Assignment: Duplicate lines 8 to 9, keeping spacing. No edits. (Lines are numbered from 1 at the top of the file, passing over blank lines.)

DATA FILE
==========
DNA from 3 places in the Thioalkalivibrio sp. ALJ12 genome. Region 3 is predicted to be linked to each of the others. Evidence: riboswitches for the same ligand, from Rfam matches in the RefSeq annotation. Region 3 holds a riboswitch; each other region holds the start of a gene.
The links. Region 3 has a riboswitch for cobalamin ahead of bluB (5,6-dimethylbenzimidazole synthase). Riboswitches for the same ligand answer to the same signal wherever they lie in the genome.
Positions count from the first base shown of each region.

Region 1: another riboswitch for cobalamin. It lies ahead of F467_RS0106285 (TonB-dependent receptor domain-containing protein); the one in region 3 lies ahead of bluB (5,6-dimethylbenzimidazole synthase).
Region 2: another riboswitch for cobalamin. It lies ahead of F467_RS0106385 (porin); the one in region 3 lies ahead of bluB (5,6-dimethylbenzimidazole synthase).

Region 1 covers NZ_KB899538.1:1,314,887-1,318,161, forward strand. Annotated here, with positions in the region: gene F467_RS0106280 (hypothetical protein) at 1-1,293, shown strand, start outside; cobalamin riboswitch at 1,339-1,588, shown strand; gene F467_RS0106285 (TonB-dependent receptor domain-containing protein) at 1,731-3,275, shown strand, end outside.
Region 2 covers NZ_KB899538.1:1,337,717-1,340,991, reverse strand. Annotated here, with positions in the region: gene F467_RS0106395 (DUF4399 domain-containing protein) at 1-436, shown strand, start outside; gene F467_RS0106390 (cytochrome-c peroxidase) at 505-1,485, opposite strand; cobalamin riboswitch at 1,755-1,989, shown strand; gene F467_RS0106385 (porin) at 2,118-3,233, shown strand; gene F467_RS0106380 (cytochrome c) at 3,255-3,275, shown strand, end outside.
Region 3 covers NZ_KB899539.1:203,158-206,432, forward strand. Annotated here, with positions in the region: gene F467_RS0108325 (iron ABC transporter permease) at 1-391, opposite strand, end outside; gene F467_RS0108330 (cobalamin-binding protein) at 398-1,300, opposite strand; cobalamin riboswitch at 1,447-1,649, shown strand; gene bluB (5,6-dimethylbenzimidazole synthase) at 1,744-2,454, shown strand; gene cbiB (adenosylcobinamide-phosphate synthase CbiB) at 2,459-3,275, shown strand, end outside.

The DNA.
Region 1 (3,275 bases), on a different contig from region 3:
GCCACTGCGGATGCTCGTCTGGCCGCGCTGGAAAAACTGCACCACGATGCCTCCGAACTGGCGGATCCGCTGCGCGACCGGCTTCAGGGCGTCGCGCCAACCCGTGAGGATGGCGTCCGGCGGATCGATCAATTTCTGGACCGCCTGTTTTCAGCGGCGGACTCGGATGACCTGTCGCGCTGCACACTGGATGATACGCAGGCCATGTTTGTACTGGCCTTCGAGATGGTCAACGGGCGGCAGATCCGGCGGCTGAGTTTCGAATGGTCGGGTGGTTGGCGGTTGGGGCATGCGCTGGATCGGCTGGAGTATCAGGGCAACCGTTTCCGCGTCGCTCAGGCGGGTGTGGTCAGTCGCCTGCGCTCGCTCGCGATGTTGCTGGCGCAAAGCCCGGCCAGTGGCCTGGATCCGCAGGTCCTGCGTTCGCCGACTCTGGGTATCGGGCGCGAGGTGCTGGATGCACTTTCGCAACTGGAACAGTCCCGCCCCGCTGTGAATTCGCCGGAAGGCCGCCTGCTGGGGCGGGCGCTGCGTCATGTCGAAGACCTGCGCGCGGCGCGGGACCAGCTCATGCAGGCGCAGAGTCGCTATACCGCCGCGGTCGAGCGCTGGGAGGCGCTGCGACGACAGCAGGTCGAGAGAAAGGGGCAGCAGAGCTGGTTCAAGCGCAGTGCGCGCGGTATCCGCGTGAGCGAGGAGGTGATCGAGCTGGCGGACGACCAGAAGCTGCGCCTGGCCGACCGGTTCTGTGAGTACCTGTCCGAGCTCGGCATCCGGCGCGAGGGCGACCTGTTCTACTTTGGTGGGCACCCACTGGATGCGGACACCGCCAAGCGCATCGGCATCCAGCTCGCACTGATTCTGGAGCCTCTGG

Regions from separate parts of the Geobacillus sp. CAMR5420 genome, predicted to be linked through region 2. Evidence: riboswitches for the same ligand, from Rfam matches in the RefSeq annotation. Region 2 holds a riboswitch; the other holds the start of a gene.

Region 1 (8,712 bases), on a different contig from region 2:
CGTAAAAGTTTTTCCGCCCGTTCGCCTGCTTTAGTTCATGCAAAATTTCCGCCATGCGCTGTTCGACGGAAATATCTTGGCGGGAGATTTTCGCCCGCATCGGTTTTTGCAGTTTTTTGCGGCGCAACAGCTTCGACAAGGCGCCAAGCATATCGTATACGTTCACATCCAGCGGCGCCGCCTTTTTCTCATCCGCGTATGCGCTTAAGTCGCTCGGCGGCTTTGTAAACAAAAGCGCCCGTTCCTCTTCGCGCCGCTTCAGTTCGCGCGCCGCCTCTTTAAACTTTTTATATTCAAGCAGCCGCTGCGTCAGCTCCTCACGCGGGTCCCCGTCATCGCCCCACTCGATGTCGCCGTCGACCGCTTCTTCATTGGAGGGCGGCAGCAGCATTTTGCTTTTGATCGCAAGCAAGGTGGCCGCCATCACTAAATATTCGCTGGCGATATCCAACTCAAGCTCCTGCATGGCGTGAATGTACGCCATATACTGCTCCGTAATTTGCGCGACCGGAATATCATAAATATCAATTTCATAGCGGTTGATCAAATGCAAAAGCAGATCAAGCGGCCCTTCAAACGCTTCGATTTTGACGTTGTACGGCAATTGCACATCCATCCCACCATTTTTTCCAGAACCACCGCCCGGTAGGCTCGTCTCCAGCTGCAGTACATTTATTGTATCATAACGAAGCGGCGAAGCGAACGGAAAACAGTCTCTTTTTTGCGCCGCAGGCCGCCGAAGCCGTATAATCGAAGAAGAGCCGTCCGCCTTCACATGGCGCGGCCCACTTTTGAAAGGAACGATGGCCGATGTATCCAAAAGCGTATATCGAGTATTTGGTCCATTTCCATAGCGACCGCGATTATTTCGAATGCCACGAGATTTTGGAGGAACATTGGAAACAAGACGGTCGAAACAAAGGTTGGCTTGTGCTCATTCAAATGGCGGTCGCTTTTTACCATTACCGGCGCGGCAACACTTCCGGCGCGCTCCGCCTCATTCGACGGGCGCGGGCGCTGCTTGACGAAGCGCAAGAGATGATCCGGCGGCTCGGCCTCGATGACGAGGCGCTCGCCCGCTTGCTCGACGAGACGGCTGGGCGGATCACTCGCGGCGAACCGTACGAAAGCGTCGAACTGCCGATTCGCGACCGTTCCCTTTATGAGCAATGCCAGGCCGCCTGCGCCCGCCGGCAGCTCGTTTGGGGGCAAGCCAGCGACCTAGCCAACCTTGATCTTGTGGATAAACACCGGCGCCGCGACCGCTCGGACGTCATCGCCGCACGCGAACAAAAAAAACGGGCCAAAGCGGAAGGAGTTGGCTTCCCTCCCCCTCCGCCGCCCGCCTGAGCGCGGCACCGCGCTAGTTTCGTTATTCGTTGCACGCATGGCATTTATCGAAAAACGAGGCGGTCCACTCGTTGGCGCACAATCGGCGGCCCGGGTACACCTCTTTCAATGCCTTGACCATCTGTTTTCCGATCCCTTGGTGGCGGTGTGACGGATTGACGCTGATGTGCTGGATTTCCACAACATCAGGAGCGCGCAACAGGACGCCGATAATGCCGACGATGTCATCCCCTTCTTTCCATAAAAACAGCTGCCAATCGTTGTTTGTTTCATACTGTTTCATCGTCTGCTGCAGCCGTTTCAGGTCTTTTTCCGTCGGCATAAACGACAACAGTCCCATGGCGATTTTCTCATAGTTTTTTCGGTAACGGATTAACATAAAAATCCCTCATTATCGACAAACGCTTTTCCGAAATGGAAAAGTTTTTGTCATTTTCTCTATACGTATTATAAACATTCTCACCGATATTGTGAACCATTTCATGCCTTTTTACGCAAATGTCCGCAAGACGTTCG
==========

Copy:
Region 3 covers NZ_KB899539.1:203,158-206,432, forward strand. Annotated here, with positions in the region: gene F467_RS0108325 (iron ABC transporter permease) at 1-391, opposite strand, end outside; gene F467_RS0108330 (cobalamin-binding protein) at 398-1,300, opposite strand; cobalamin riboswitch at 1,447-1,649, shown strand; gene bluB (5,6-dimethylbenzimidazole synthase) at 1,744-2,454, shown strand; gene cbiB (adenosylcobinamide-phosphate synthase CbiB) at 2,459-3,275, shown strand, end outside.

The DNA.